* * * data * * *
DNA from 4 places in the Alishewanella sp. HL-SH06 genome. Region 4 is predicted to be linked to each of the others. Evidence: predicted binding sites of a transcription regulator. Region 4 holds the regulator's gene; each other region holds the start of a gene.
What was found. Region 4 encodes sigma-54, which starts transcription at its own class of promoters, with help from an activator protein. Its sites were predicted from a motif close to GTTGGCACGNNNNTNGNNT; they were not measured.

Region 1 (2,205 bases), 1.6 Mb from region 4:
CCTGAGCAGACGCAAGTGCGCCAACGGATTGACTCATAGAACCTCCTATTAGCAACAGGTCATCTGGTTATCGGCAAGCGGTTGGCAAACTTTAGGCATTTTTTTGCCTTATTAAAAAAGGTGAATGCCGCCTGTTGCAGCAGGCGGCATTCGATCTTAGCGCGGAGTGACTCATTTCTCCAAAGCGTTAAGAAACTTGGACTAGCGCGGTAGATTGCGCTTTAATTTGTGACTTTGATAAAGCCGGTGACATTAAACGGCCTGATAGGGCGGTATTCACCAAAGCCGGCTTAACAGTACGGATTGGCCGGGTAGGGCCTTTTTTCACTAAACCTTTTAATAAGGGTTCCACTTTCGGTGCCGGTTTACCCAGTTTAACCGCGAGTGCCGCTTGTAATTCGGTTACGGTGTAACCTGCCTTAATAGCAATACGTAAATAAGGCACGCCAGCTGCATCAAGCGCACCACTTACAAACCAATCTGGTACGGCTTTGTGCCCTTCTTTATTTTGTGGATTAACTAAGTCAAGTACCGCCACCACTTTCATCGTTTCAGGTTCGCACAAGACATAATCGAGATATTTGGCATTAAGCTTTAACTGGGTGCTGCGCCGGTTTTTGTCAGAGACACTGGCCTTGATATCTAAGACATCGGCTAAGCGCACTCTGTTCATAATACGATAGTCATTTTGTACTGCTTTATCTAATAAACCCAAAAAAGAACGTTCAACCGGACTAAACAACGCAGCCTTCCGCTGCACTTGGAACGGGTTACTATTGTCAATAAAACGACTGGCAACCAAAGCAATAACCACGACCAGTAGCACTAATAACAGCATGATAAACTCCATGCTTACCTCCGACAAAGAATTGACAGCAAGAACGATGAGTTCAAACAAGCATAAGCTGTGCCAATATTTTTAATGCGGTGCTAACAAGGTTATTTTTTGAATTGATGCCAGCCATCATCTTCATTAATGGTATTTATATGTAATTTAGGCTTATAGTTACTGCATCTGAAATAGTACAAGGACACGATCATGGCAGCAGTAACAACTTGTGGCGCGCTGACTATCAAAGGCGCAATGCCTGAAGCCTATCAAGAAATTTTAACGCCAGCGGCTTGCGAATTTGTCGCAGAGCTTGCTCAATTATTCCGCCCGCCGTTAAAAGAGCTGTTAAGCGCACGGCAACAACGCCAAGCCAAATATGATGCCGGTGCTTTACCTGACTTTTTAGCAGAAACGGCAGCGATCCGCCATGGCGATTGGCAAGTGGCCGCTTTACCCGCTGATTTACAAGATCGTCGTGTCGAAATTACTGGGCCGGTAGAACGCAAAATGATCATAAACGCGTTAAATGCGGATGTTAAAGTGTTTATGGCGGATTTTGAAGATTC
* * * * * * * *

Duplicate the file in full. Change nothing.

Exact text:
DNA from 4 places in the Alishewanella sp. HL-SH06 genome. Region 4 is predicted to be linked to each of the others. Evidence: predicted binding sites of a transcription regulator. Region 4 holds the regulator's gene; each other region holds the start of a gene.
What was found. Region 4 encodes sigma-54, which starts transcription at its own class of promoters, with help from an activator protein. Its sites were predicted from a motif close to GTTGGCACGNNNNTNGNNT; they were not measured.

Region 1 (2,205 bases), 1.6 Mb from region 4:
CCTGAGCAGACGCAAGTGCGCCAACGGATTGACTCATAGAACCTCCTATTAGCAACAGGTCATCTGGTTATCGGCAAGCGGTTGGCAAACTTTAGGCATTTTTTTGCCTTATTAAAAAAGGTGAATGCCGCCTGTTGCAGCAGGCGGCATTCGATCTTAGCGCGGAGTGACTCATTTCTCCAAAGCGTTAAGAAACTTGGACTAGCGCGGTAGATTGCGCTTTAATTTGTGACTTTGATAAAGCCGGTGACATTAAACGGCCTGATAGGGCGGTATTCACCAAAGCCGGCTTAACAGTACGGATTGGCCGGGTAGGGCCTTTTTTCACTAAACCTTTTAATAAGGGTTCCACTTTCGGTGCCGGTTTACCCAGTTTAACCGCGAGTGCCGCTTGTAATTCGGTTACGGTGTAACCTGCCTTAATAGCAATACGTAAATAAGGCACGCCAGCTGCATCAAGCGCACCACTTACAAACCAATCTGGTACGGCTTTGTGCCCTTCTTTATTTTGTGGATTAACTAAGTCAAGTACCGCCACCACTTTCATCGTTTCAGGTTCGCACAAGACATAATCGAGATATTTGGCATTAAGCTTTAACTGGGTGCTGCGCCGGTTTTTGTCAGAGACACTGGCCTTGATATCTAAGACATCGGCTAAGCGCACTCTGTTCATAATACGATAGTCATTTTGTACTGCTTTATCTAATAAACCCAAAAAAGAACGTTCAACCGGACTAAACAACGCAGCCTTCCGCTGCACTTGGAACGGGTTACTATTGTCAATAAAACGACTGGCAACCAAAGCAATAACCACGACCAGTAGCACTAATAACAGCATGATAAACTCCATGCTTACCTCCGACAAAGAATTGACAGCAAGAACGATGAGTTCAAACAAGCATAAGCTGTGCCAATATTTTTAATGCGGTGCTAACAAGGTTATTTTTTGAATTGATGCCAGCCATCATCTTCATTAATGGTATTTATATGTAATTTAGGCTTATAGTTACTGCATCTGAAATAGTACAAGGACACGATCATGGCAGCAGTAACAACTTGTGGCGCGCTGACTATCAAAGGCGCAATGCCTGAAGCCTATCAAGAAATTTTAACGCCAGCGGCTTGCGAATTTGTCGCAGAGCTTGCTCAATTATTCCGCCCGCCGTTAAAAGAGCTGTTAAGCGCACGGCAACAACGCCAAGCCAAATATGATGCCGGTGCTTTACCTGACTTTTTAGCAGAAACGGCAGCGATCCGCCATGGCGATTGGCAAGTGGCCGCTTTACCCGCTGATTTACAAGATCGTCGTGTCGAAATTACTGGGCCGGTAGAACGCAAAATGATCATAAACGCGTTAAATGCGGATGTTAAAGTGTTTATGGCGGATTTTGAAGATTC